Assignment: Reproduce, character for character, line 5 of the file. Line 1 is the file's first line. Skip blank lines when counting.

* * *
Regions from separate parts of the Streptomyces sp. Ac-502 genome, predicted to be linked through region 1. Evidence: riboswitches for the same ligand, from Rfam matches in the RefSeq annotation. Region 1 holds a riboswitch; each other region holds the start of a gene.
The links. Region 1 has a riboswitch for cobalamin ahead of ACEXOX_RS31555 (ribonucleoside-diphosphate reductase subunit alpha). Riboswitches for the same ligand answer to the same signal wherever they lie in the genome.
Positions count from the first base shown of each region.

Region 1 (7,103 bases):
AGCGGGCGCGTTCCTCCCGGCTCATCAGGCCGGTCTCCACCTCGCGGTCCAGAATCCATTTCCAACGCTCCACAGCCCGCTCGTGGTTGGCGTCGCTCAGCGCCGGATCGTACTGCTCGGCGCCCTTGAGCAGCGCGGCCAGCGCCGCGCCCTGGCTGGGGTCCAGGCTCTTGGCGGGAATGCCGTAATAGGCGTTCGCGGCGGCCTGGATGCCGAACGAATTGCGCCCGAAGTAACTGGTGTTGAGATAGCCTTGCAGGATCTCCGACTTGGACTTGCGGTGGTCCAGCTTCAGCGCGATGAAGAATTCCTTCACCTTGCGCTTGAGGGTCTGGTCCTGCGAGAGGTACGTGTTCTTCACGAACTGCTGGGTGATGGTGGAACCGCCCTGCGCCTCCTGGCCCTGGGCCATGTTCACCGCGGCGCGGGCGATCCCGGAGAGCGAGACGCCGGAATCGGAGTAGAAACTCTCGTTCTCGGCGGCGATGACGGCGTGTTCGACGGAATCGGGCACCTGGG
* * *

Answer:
AGCGGGCGCGTTCCTCCCGGCTCATCAGGCCGGTCTCCACCTCGCGGTCCAGAATCCATTTCCAACGCTCCACAGCCCGCTCGTGGTTGGCGTCGCTCAGCGCCGGATCGTACTGCTCGGCGCCCTTGAGCAGCGCGGCCAGCGCCGCGCCCTGGCTGGGGTCCAGGCTCTTGGCGGGAATGCCGTAATAGGCGTTCGCGGCGGCCTGGATGCCGAACGAATTGCGCCCGAAGTAACTGGTGTTGAGATAGCCTTGCAGGATCTCCGACTTGGACTTGCGGTGGTCCAGCTTCAGCGCGATGAAGAATTCCTTCACCTTGCGCTTGAGGGTCTGGTCCTGCGAGAGGTACGTGTTCTTCACGAACTGCTGGGTGATGGTGGAACCGCCCTGCGCCTCCTGGCCCTGGGCCATGTTCACCGCGGCGCGGGCGATCCCGGAGAGCGAGACGCCGGAATCGGAGTAGAAACTCTCGTTCTCGGCGGCGATGACGGCGTGTTCGACGGAATCGGGCACCTGGG